Special Olympians compete
Patiently waiting under a red-and-white striped tent for heat assignments, some 70 athletes joked, threw snow at each other and sipped lukewarm hot chocolate. About 50 volunteers and coaches mulled around, reminding the athletes to use the rest room and keep out of the way of passing skiers.
Waiting one hour for paperwork, while fresh powder slopes beckon in the background, could make a lot of people pretty cranky. But not this crowd – most of them seemed pretty pleased just to be there.
The Northern California Special Olympics, the culmination of the Special Olympics Northern California Winter Sports season, brought approximately 300 Northern California and Nevada athletes and coaches to Kirkwood Ski Resort.
Because Monday’s opening ceremonies and Tuesday’s competition were canceled due to bad weather, organizers crunched several events into Wednesday.
“Everything is being squished together because of the foul weather,” said Suzanne Joy, parent and Team Tahoe alpine coach. “The good thing about this event is that our athletes are heated against athletes of similar ability from different counties. It’s a lot more challenging than just racing with your own team, and they make a lot of friends.”
The Winter Special Olympics, which include both Alpine and Nordic skiing, are restricted to athletes with a minimum of eight weeks prior training. The eight Team Tahoe athletes have been practicing at Sierra-at-Tahoe since January.
“Our team gets a really good deal from Sierra so we train every Sunday,” Joy said. “It’s such an incredibly rewarding experience to work with these athletes in a healthy environment, building teams and helping them learn social skills. I’ve grown so much from this experience and so has my daughter.”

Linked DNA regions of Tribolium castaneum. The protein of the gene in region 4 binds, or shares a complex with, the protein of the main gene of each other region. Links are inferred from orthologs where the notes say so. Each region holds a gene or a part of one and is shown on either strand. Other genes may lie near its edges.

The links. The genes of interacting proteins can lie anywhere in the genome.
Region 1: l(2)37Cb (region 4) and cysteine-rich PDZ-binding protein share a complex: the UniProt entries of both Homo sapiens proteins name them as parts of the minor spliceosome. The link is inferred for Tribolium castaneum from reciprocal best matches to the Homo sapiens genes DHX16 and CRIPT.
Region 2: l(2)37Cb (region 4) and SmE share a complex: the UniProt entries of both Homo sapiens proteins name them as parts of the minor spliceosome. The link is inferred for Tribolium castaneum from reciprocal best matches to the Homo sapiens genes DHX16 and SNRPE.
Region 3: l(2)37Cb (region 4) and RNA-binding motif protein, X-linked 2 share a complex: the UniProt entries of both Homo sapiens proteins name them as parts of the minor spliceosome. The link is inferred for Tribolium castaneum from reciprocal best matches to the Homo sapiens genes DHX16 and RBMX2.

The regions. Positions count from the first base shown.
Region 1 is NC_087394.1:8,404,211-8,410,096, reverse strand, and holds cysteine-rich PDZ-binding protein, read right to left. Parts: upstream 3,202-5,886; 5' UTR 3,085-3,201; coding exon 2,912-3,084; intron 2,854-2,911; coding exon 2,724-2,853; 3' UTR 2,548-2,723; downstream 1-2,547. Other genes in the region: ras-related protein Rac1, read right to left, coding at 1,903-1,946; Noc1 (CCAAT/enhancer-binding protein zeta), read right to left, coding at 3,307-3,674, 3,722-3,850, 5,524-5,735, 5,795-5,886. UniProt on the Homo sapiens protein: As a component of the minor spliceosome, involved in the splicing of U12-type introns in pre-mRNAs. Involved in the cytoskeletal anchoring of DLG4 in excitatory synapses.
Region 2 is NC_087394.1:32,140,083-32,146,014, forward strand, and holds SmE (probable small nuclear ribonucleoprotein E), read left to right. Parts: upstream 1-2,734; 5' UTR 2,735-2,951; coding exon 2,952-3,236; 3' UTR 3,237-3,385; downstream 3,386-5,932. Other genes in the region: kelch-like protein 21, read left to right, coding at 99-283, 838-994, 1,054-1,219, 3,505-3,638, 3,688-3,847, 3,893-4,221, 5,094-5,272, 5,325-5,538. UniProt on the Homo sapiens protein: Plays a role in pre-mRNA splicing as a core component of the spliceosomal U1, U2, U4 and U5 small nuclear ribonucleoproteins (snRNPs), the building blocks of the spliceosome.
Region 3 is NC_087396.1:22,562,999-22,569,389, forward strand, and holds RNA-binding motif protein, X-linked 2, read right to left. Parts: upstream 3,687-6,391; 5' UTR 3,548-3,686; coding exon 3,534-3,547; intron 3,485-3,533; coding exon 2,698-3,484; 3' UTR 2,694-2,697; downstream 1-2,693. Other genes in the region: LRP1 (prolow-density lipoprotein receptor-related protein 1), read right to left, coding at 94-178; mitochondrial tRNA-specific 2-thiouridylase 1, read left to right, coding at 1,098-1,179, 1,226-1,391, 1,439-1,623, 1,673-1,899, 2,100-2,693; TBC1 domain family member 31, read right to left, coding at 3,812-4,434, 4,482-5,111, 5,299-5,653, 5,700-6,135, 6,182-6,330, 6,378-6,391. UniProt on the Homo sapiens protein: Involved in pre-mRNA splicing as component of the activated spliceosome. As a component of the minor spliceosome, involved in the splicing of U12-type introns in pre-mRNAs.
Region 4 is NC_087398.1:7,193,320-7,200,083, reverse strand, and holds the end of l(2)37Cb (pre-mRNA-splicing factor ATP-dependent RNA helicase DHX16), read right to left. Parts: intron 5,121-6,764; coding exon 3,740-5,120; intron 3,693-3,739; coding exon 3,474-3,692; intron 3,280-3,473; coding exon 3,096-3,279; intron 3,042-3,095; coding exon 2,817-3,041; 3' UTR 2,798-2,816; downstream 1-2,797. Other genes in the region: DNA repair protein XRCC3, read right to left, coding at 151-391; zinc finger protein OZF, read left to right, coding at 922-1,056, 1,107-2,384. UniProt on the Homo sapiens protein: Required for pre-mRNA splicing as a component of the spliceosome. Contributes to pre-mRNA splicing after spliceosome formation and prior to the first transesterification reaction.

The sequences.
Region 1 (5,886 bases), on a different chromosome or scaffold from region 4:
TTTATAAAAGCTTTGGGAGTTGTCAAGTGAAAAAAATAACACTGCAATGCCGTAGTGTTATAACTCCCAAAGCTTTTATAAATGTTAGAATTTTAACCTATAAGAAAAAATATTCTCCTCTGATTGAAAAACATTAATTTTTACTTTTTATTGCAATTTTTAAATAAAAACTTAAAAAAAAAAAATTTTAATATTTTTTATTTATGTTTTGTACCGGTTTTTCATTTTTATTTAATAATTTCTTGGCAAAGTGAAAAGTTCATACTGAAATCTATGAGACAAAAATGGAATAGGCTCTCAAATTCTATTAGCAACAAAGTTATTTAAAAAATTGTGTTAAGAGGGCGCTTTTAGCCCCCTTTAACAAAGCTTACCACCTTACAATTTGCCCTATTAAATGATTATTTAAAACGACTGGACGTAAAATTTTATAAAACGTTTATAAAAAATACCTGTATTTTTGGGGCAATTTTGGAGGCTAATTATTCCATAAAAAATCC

Volunteers readily admit the training is about a lot more than acquiring athletic skills.
“These athletes are learning coordination and balance,” said Carmen Delgel, a parent who has volunteered with Team Tahoe seven years. “But above and beyond that, they get a sense of accomplishment and self-esteem. It’s extremely rewarding.”
In April, while snow still covers much of the Basin, Team Tahoe will be preparing for the track and field and swimming competitions at the Summer Special Olympics.
Support Local Journalism
Support Local Journalism
Readers around the Lake Tahoe Basin and beyond make the Tahoe Tribune's work possible. Your financial contribution supports our efforts to deliver quality, locally relevant journalism.
Now more than ever, your support is critical to help us keep our community informed about the evolving coronavirus pandemic and the impact it is having locally. Every contribution, however large or small, will make a difference.
Your donation will help us continue to cover COVID-19 and our other vital local news.
Start a dialogue, stay on topic and be civil.
If you don't follow the rules, your comment may be deleted.
User Legend: Moderator Trusted User